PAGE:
Study design

This was a single blind, two-period, linear, placebo-controlled, phase 1 study in healthy volunteers. The first primary hypothesis was that mipomersen, administered at a dose of 200 mg weekly, would significantly reduce the PR of VLDL apoB. The second hypothesis was that there would be an increase in the efficiency of VLDL TG fractional clearance from the circulation during mipomersen treatment. Exploratory hypotheses included that there would not be a change in VLDL TG production; that there would not be a change in direct removal of VLDL apoB from the circulation; that LDL apoB production would be reduced, but fractional removal would not be affected; that hepatic DNL would not be affected; and that FA oxidation in the liver, as estimated by measurement of circulating β-hydroxybutyrate, would not change during mipomersen treatment. The primary endpoint was the percent change in VLDL apoB PR from the end of placebo to the end of mipomersen treatment. The sample size calculation indicated that 16 subjects would provide 80% power to detect a 20% reduction in VLDL apoB PR, on the basis of a paired t test with a 5% type I error rate, assuming an SD of about 6 mg kg−1 day−1 as observed in previous research (38, 39) and an expected VLDL apoB PR of about 25 mg kg−1 day−1 at the end of the placebo period. Additional details of the study protocol are in the Supplementary Materials and fig. S1.

Human volunteers

All subjects signed informed consent. For screening, see the Supplementary Materials. Subjects were nonsmokers, were of ages 18 to 75 years, had a body mass index (BMI) of less than 38 kg/m2, and were not on any lipid-altering medications. All participants had blood glucose <115 mg/dl, TG <170 mg/dl, and LDL-C >100 mg/dl and <160 mg/dl if they had more than two cardiovascular risk factor. Subjects who met the eligibility criteria were instructed to follow an American Heart Association–recommended diet. After an additional week, subjects returned to the Irving Institute for Clinical and Translational Research (IICTR) for study randomization and fasting measurements of plasma lipids, a chemistry panel, hematology studies, and vital signs.

Mathematical modeling of the apoB and TG enrichment data

ApoB kinetics in VLDL, IDL, and LDL were estimated using the leucine and phenylalanine enrichment data from the constant infusion and the bolus injection, respectively (38, 39). The kinetics of VLDL TG were analyzed using the enrichment data generated by the injection of D5-glycerol. Mathematical modeling is described in the Supplementary Methods.

In vitro studies of APOB knockdown and inhibition of MTP activity in HepG2 cells

HepG2 cells were obtained from American Type Culture Collection and cultured in a growth medium of Dulbecco’s modified Eagle’s medium (high glucose, 5% antibiotics, and 10% fetal bovine serum). Transfection of HepG2 cells and metabolic labeling to measure the secretion and synthesis of apoB were performed with both steady-state and pulse-chase labeling protocols as described previously in our laboratory; details are provided in the Supplementary Materials (40, 41).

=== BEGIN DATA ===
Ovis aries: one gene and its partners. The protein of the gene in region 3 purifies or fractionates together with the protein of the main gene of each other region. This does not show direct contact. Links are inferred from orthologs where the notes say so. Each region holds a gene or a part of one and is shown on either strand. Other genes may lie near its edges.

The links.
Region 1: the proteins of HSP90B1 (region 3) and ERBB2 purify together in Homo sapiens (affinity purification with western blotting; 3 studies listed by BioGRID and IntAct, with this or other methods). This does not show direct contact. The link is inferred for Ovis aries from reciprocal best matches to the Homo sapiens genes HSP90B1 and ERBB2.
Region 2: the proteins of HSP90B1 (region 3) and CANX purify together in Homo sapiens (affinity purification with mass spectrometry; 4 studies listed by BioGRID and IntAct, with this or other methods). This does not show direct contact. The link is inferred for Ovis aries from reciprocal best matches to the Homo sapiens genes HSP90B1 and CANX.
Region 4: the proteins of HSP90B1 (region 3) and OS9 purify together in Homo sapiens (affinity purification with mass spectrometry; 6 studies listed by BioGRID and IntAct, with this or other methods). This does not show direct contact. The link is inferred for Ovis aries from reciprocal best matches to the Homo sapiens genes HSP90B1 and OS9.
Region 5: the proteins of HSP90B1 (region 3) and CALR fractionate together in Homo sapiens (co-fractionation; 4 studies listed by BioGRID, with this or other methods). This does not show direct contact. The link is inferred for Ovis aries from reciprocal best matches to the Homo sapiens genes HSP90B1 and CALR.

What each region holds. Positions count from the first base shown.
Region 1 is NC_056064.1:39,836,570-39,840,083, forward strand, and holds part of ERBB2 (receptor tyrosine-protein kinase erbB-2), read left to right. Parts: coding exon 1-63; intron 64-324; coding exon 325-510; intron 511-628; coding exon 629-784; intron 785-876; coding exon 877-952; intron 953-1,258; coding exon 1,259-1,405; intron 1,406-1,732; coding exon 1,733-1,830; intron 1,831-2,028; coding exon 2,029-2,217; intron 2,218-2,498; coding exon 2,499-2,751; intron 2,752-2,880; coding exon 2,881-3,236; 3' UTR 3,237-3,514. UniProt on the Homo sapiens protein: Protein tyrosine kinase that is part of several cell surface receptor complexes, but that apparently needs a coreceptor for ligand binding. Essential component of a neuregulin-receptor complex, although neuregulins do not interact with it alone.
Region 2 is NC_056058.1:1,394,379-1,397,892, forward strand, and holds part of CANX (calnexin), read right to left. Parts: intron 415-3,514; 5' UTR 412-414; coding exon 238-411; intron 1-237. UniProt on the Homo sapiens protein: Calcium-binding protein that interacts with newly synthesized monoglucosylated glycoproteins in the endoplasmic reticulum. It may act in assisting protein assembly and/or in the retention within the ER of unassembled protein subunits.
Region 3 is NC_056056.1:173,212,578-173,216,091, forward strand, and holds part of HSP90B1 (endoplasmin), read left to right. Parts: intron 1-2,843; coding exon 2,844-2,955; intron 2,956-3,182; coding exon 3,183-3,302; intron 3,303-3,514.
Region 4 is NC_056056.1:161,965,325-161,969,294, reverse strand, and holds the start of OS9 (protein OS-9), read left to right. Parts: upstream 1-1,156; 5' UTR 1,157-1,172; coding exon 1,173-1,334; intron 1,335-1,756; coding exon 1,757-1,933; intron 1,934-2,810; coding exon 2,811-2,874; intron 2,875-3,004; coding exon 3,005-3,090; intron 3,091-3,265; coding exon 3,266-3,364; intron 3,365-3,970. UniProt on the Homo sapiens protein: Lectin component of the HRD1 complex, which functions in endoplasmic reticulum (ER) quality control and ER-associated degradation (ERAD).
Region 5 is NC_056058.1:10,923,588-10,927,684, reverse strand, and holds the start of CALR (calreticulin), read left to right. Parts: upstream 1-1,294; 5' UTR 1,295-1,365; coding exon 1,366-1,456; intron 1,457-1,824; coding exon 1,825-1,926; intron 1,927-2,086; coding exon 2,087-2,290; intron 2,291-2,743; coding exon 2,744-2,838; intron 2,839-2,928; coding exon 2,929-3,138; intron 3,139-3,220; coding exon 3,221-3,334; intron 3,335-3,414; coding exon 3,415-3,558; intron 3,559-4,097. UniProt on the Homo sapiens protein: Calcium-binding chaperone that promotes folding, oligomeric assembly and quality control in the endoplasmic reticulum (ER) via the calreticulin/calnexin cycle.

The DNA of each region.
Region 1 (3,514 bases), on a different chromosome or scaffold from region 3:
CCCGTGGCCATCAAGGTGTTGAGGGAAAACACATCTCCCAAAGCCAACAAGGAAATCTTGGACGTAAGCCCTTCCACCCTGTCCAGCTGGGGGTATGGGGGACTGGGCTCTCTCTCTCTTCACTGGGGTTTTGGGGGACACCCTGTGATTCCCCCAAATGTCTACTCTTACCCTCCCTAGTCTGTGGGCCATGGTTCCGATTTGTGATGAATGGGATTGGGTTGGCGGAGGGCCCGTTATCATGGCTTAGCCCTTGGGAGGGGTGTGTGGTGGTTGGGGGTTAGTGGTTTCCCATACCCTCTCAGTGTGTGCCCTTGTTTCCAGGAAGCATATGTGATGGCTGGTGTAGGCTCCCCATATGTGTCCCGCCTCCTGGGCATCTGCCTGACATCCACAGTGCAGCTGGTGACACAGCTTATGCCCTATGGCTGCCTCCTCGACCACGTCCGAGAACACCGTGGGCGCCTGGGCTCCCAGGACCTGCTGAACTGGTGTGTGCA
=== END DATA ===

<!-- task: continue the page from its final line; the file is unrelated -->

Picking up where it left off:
In vivo studies of ApoB knockdown in mice

All animal experiments were approved by the Columbia University Institutional Animal Care and Use Committee. Details regarding the mice are in the Supplementary Materials. After 6 weeks on HFD, Apobec-1 knockout mice were started on treatment with mouse control ASO (ISIS #141923) or a second-generation mouse apoB ASO (Ionis Pharmaceuticals #147764) for 3 weeks; these reagents were provided by Ionis Pharmaceuticals. Mice remaining on chow diet were started on ASO treatment at the same age as the mice on HFD. The ApoB ASO was administered at different doses (10, 25, or 50 mg/week) mixed with control ASO to give equal amounts of ASO in each injection. At the end of 3 weeks of ASO treatment, mice were fasted for 4 hours, and TG and apoB secretion was measured by intravenously injecting Tyloxapol (500 mg/kg) (T8761-50G, Sigma-Aldrich) and 200 μCi per mouse [35S]methionine (1175 Ci/mmol; PerkinElmer Life Sciences) as described previously (42).

Statistical analysis

The Wilcoxon signed-rank test and the paired t test were used to test the hypothesis that there was no change between the first and second turnover studies. The Kolmogorov-Smirnov statistic tested the hypothesis that the percent/nominal change was normally distributed. For the in vitro cell and in vivo mouse studies, all data are presented as means ± SD. Differences in the means among multiple groups were compared for significance using a one-way ANOVA followed by individual comparisons when appropriate. P < 0.05 was considered significant.



Fig. S1. Study flow diagram.

Fig. S2. No changes in LDLR, IDOL, or PCSK9 mRNA levels in HepG2 cells after knockdown of APOB.